movieclipbtnIn the first meeting of A-SFUG I showed a tip about creating the up, over and down states of a button using a movie clip. I thought that I should put it up here as a reference.

An easy way of creating a button from a movie clip is to give the names of the frames with the different states of the button "_up", "_over" and "_down".

Add a stop(); frame on frame 1 of the movie clip. Then out on the main timeline, open the actions panel and write:

myButton_btn.buttonMode = true;

Just change myButton_btn to the instance name of your movieclip.

Now test the movie and roll over the button and It will now go to the over state. Press down on it and it will go to the down state.

So you do not need to write the code for on roll over, on mouse down and on roll out. Flash will automatically detect what you are wanting to do and do it for you.

Now you may be asking "Why should I do it this way? Why can't I just make it as a regular button?" Well you can still do it that way if you like, however the benefit of doing it this way is that a movie clip is more light weight then a button. This means that flash can run a bit faster.

Cheers,
Ed

Forget 25 lines. Try 140 Characters

Thursday, February 19th, 2009

A while ago I talked about the 25 lines competition which is a contest to see who can make the most spectacular thing with only 25 lines of code. Today Grant Skinner has announced on his blog a competition called #tweetcoding. Basically the contest is to create the coolest thing you can in AS3, with  only using 140 characters of code. If you enter you stand to win a copy of Flash CS4!

Details can be found here: http://www.gskinner.com/blog/archives/2009/02/tweetcoding_con.html

Using addFrameScript

Monday, December 22nd, 2008

addFrameScript is a function that allows you to add actionscript to a specific frame (never would have guessed...). You need to pass in 2 parameters, the first is which frame you want to add the script on and the second is the function that you want to trigger on that frame. Now here is the pain with it, the frames start at zero. So if you wanted to put a script on frame 10 you would reference it with :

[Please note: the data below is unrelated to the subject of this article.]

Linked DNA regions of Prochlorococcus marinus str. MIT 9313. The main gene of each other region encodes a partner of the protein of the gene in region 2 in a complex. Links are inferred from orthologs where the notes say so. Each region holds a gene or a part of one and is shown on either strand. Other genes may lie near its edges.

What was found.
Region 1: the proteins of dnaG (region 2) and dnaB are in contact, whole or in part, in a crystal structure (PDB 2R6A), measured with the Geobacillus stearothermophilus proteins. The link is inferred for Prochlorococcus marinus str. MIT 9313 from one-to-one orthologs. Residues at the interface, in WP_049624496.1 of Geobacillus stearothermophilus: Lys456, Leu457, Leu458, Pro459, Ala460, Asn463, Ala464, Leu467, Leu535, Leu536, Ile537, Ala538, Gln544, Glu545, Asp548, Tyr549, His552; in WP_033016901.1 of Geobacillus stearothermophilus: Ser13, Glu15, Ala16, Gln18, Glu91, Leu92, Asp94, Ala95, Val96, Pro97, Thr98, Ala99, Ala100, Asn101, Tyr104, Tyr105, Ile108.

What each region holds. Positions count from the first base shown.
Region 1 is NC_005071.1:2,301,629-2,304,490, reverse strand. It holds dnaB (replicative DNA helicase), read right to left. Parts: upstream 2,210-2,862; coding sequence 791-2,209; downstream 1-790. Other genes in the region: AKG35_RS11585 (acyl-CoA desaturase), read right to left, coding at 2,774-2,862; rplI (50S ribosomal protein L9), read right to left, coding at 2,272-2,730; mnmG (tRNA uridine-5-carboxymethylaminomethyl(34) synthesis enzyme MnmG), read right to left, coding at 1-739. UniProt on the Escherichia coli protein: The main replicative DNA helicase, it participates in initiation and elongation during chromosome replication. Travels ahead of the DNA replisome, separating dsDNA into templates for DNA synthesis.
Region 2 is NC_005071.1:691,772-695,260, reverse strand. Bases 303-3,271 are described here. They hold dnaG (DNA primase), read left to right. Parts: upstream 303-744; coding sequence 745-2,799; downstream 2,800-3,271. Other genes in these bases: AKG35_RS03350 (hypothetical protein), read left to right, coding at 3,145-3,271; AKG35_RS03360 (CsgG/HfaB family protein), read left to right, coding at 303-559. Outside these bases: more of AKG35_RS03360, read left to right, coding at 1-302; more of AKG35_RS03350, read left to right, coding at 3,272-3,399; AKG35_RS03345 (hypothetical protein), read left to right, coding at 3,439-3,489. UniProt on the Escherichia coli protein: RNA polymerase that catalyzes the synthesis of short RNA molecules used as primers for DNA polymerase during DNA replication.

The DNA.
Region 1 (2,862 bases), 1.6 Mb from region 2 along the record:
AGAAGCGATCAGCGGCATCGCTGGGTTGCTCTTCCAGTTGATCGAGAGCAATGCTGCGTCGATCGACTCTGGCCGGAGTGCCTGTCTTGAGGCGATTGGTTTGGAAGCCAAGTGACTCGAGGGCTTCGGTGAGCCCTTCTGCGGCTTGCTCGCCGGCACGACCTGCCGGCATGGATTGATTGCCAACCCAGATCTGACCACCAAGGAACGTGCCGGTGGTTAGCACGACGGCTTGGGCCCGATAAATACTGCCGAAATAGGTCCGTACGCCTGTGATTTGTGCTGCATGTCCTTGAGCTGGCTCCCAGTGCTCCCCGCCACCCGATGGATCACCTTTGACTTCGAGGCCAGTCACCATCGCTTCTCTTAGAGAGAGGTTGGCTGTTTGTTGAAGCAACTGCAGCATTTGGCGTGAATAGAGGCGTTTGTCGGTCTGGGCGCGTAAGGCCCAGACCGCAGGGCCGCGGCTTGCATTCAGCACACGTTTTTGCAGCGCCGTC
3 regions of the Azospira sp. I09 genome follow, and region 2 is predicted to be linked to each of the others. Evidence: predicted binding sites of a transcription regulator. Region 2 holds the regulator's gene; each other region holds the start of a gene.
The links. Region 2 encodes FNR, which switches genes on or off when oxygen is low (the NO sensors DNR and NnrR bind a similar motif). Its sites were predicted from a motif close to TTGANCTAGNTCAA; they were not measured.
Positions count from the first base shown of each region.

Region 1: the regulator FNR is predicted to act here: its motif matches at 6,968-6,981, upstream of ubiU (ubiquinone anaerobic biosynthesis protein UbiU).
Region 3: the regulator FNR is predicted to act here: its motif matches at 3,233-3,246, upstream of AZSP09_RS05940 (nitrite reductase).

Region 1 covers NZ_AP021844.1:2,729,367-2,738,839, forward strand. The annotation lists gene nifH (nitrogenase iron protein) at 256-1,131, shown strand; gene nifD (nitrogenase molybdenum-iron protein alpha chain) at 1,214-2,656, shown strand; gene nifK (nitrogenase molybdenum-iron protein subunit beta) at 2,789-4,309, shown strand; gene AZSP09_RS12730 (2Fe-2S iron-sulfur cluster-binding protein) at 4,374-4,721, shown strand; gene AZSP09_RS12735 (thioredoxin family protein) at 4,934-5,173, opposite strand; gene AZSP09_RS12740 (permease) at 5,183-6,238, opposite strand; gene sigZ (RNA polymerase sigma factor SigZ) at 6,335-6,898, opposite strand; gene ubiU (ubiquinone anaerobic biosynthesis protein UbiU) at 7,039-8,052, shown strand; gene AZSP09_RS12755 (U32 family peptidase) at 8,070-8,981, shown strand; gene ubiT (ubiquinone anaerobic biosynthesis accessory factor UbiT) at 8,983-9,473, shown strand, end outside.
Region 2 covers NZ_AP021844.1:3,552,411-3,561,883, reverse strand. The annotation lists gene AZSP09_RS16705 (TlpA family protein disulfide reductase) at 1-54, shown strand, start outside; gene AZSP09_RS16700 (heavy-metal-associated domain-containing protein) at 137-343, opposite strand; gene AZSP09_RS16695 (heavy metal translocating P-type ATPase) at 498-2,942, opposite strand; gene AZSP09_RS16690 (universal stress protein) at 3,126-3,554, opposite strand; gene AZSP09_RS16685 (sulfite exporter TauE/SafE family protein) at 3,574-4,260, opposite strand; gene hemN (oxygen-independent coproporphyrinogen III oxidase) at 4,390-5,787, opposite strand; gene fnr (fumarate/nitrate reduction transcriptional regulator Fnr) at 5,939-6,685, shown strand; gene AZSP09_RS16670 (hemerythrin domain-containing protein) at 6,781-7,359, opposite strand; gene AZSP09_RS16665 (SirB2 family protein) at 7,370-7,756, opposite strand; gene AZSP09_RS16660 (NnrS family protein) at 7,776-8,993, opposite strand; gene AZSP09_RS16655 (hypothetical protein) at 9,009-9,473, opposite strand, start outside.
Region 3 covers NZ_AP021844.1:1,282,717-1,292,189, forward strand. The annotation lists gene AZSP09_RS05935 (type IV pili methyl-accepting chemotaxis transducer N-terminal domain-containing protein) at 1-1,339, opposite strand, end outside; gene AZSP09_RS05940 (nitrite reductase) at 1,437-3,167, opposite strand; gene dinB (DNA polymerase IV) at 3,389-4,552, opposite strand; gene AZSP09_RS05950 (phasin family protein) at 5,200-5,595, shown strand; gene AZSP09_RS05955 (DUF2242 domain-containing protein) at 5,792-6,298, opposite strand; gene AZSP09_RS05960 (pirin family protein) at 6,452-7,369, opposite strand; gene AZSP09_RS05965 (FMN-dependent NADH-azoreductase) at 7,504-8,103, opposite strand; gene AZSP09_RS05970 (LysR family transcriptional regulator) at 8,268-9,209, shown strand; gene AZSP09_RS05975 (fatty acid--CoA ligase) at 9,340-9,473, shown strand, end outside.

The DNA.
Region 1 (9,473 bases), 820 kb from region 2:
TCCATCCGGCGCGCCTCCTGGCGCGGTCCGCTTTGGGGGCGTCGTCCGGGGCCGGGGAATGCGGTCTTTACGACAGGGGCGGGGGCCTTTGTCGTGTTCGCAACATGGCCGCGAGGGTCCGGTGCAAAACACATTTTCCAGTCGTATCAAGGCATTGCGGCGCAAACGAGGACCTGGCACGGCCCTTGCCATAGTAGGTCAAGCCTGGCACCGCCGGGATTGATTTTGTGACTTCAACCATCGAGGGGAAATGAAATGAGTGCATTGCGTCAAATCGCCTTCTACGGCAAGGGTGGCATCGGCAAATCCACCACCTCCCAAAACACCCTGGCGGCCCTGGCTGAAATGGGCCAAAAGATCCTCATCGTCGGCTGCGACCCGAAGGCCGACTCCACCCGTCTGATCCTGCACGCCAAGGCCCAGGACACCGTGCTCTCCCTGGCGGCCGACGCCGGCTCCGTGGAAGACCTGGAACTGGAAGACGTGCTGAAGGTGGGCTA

addFrameScript(9, myFunction);

So it can be a little tricky at first, but once you remember how to reference the frames it can be a very handy little function.

25lines finalists

Wednesday, December 17th, 2008

Here are the finalists of the recent 25 lines competition.
http://www.25lines.com/?page_id=139

They are really impressive. You are able to view the code for each entry as well.

Searching through arrays

Monday, July 7th, 2008

This works in both actionscript 2 and actionscript 3.

To search an array starting from the first position in the array we use:

  1. for (var i:int = 0; i < myArray.length; i++)
  2. {
  3. ...
  4. }

Where you would change myArray with the variable name of your array.

But what if you wanted to search through the array from the last item? Well the easiest way of doing this is by using:

  1. for (var i in myArray)
  2. {
  3. ...
  4. }

Now you know. And knowing is half the battle. - G.I. Joe

The Holy Bible of Actionscript 3.0

Friday, June 27th, 2008

Everyone should rush out and buy Essential Actionscript 3.0 by Colin Mook. It is a really great resource for actionscript programming with the new AS3 code. I actually managed to get this book free from Colin's Actionscript 3.0 From the Ground Up Tour when he came to Singapore. All I had to do was answer the question " can anyone name a text adventure game?" I called out "ZORK" and from that got a free book. Sometimes being a retro gamer pays off. I have had a good look through it and its really helpful for learning actionscript 3.

Scales in AS3

Thursday, May 29th, 2008

In actionscript 3 the scales for alpha, x scale and y scale have changed. In actionscript 2 they were a percentage rage between 0 and 100. In actionscript 3 this has changed to a scale between 0 and 1. So if you are converting from AS2 just divide your scale by 100.

Also the names of these have changed. In AS2 they were

  1. _xscale
  2. _yscale
  3. _alpha

In AS3 this has changed to

  1. scaleX
  2. scaleY
  3. alpha